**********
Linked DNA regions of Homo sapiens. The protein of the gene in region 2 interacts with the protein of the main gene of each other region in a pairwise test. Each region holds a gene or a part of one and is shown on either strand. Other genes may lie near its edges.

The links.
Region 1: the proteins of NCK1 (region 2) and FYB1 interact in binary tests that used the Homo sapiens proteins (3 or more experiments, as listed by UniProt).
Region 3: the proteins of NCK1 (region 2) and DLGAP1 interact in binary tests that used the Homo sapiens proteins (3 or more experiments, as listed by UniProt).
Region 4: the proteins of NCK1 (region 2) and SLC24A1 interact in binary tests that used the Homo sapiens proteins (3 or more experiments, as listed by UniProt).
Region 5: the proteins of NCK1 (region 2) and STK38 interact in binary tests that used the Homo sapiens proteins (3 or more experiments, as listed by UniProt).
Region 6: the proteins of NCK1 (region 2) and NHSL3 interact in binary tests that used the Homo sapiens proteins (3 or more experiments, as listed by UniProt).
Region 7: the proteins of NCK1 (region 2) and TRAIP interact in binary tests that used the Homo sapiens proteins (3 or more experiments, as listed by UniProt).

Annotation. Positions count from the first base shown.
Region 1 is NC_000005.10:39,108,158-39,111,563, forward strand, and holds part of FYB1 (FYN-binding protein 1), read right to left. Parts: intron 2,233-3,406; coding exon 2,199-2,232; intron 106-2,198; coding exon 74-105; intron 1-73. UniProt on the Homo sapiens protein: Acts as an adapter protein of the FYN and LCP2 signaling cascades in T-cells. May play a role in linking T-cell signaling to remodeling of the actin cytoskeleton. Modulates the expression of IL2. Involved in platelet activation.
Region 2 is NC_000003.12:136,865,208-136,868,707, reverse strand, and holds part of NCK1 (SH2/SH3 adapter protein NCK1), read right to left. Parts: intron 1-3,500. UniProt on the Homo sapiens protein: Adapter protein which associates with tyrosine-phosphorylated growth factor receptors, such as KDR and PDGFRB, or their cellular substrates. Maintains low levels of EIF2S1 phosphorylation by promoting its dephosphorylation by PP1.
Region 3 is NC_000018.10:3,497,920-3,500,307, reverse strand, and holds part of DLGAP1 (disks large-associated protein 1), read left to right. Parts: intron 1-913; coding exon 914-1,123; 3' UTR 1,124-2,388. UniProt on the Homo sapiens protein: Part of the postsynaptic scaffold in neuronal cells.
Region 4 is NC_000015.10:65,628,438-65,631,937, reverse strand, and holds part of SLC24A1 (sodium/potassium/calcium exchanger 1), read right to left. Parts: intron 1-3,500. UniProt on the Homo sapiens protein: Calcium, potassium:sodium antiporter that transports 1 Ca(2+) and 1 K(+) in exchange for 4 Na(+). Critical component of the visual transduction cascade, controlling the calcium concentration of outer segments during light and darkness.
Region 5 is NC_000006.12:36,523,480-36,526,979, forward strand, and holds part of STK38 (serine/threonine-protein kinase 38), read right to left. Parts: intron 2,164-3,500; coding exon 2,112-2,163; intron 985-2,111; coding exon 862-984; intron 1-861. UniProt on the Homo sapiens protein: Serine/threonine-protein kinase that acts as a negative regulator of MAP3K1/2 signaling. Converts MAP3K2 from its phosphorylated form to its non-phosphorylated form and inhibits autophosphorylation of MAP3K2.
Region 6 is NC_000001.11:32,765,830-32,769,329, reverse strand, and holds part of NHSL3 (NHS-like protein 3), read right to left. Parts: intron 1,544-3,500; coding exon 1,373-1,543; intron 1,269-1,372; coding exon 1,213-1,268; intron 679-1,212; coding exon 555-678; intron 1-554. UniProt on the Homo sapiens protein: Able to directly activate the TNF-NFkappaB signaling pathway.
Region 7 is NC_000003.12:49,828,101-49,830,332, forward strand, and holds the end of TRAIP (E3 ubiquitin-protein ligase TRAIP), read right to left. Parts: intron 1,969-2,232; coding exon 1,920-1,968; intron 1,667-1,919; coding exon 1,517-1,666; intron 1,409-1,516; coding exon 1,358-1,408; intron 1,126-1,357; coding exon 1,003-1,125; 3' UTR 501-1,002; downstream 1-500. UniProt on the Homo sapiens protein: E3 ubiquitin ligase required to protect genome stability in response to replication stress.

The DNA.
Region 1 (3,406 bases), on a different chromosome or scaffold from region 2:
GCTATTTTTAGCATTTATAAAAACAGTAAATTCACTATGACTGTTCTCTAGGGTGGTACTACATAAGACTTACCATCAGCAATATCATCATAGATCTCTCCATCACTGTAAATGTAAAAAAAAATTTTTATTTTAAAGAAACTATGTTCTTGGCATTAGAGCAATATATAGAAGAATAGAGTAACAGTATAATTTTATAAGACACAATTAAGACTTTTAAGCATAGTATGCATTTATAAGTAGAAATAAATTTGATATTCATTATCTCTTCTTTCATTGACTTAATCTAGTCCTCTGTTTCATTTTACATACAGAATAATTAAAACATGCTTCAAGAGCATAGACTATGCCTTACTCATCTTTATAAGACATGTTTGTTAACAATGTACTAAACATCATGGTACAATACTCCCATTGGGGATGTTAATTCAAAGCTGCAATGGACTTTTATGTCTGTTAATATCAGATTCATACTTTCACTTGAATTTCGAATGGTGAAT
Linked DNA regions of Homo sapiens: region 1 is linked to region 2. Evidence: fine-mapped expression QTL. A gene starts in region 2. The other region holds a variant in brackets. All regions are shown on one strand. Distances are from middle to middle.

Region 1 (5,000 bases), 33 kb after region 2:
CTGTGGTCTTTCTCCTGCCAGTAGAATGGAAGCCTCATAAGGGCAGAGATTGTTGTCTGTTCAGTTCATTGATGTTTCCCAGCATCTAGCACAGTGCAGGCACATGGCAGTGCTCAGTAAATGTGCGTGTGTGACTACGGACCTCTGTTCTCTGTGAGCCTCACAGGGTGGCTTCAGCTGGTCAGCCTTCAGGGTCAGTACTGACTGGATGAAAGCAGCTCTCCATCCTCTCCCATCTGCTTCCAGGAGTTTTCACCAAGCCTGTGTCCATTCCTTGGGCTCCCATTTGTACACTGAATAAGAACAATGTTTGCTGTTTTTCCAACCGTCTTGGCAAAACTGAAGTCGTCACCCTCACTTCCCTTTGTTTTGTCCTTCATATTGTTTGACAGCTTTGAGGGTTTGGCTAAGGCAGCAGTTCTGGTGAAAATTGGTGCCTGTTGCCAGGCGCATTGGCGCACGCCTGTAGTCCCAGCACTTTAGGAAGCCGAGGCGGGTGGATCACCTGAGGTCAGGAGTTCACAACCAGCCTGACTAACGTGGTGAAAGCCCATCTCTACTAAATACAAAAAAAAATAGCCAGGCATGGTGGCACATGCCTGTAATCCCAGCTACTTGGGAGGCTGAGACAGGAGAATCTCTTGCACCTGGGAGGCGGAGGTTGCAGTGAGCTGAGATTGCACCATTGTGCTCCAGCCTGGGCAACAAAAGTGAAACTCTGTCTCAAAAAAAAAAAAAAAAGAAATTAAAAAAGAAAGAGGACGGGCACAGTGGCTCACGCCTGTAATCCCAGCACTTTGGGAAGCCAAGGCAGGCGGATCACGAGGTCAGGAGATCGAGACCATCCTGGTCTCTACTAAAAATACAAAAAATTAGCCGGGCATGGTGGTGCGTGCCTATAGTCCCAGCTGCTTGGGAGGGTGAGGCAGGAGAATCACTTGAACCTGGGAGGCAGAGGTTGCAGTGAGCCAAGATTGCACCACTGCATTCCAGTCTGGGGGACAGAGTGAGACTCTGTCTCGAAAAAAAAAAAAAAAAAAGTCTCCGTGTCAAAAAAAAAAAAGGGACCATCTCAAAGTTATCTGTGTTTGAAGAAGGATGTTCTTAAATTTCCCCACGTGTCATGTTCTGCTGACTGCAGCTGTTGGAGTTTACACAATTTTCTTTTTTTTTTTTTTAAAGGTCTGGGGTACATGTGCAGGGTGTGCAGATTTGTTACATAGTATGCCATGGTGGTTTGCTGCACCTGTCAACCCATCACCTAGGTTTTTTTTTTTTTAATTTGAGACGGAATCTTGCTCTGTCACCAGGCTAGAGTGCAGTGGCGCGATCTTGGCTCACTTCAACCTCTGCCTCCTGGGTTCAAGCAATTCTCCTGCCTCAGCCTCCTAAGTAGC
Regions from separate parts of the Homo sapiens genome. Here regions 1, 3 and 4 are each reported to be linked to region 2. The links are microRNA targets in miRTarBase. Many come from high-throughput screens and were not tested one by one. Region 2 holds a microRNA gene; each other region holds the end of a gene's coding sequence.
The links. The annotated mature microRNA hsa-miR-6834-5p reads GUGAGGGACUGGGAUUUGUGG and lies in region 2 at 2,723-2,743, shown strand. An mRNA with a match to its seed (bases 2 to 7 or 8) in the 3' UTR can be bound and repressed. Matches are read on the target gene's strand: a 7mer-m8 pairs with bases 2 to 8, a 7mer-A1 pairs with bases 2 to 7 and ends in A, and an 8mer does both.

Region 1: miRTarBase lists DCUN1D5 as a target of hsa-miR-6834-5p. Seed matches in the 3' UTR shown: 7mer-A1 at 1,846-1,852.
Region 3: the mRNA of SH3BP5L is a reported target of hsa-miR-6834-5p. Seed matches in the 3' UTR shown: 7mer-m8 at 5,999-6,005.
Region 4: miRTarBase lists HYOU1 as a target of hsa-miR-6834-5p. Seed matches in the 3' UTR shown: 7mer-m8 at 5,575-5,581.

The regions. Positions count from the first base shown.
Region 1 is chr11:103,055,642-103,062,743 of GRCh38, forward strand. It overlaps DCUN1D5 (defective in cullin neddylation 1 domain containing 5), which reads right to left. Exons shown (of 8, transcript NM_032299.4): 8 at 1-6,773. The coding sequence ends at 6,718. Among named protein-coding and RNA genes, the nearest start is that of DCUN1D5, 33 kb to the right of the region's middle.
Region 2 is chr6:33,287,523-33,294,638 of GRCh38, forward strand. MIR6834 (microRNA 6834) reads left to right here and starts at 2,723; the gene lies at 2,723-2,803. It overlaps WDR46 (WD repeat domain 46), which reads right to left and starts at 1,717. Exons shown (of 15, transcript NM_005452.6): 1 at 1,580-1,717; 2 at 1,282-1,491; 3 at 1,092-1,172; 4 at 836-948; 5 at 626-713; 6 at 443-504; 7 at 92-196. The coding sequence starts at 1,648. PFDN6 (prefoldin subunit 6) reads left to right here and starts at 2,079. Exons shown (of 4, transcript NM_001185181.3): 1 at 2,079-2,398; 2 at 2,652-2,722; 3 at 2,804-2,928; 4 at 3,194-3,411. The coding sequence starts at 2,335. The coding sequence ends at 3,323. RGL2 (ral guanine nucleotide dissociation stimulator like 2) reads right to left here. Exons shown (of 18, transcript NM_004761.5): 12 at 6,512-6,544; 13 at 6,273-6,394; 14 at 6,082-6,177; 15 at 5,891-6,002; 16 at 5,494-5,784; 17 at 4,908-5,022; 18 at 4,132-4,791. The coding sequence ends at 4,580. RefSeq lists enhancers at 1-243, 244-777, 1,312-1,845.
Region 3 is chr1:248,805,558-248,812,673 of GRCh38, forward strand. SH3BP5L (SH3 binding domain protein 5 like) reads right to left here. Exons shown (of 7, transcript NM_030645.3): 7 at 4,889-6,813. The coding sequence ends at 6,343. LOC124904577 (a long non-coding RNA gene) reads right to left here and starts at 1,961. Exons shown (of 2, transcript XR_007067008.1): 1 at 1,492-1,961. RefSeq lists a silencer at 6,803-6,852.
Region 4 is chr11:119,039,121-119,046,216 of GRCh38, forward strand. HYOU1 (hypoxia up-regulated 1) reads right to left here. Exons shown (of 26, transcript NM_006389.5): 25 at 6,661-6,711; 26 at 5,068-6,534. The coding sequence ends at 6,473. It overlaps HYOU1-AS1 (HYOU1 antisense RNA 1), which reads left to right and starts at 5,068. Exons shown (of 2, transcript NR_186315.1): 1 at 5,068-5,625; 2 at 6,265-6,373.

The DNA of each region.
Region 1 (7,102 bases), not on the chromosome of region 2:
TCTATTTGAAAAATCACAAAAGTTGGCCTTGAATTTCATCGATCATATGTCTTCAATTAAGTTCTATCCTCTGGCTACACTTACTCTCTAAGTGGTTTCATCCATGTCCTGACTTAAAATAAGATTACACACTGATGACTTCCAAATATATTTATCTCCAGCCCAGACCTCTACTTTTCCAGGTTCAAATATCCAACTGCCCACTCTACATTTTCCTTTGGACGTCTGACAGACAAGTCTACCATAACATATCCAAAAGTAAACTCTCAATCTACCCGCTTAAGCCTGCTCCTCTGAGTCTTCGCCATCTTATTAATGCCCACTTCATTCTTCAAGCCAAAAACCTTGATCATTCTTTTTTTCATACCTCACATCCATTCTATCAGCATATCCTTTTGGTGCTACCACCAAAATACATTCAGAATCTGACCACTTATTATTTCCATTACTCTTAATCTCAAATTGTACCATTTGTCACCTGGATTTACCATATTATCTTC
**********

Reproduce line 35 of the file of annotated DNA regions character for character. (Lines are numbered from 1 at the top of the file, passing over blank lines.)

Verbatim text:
TCTATTTGAAAAATCACAAAAGTTGGCCTTGAATTTCATCGATCATATGTCTTCAATTAAGTTCTATCCTCTGGCTACACTTACTCTCTAAGTGGTTTCATCCATGTCCTGACTTAAAATAAGATTACACACTGATGACTTCCAAATATATTTATCTCCAGCCCAGACCTCTACTTTTCCAGGTTCAAATATCCAACTGCCCACTCTACATTTTCCTTTGGACGTCTGACAGACAAGTCTACCATAACATATCCAAAAGTAAACTCTCAATCTACCCGCTTAAGCCTGCTCCTCTGAGTCTTCGCCATCTTATTAATGCCCACTTCATTCTTCAAGCCAAAAACCTTGATCATTCTTTTTTTCATACCTCACATCCATTCTATCAGCATATCCTTTTGGTGCTACCACCAAAATACATTCAGAATCTGACCACTTATTATTTCCATTACTCTTAATCTCAAATTGTACCATTTGTCACCTGGATTTACCATATTATCTTC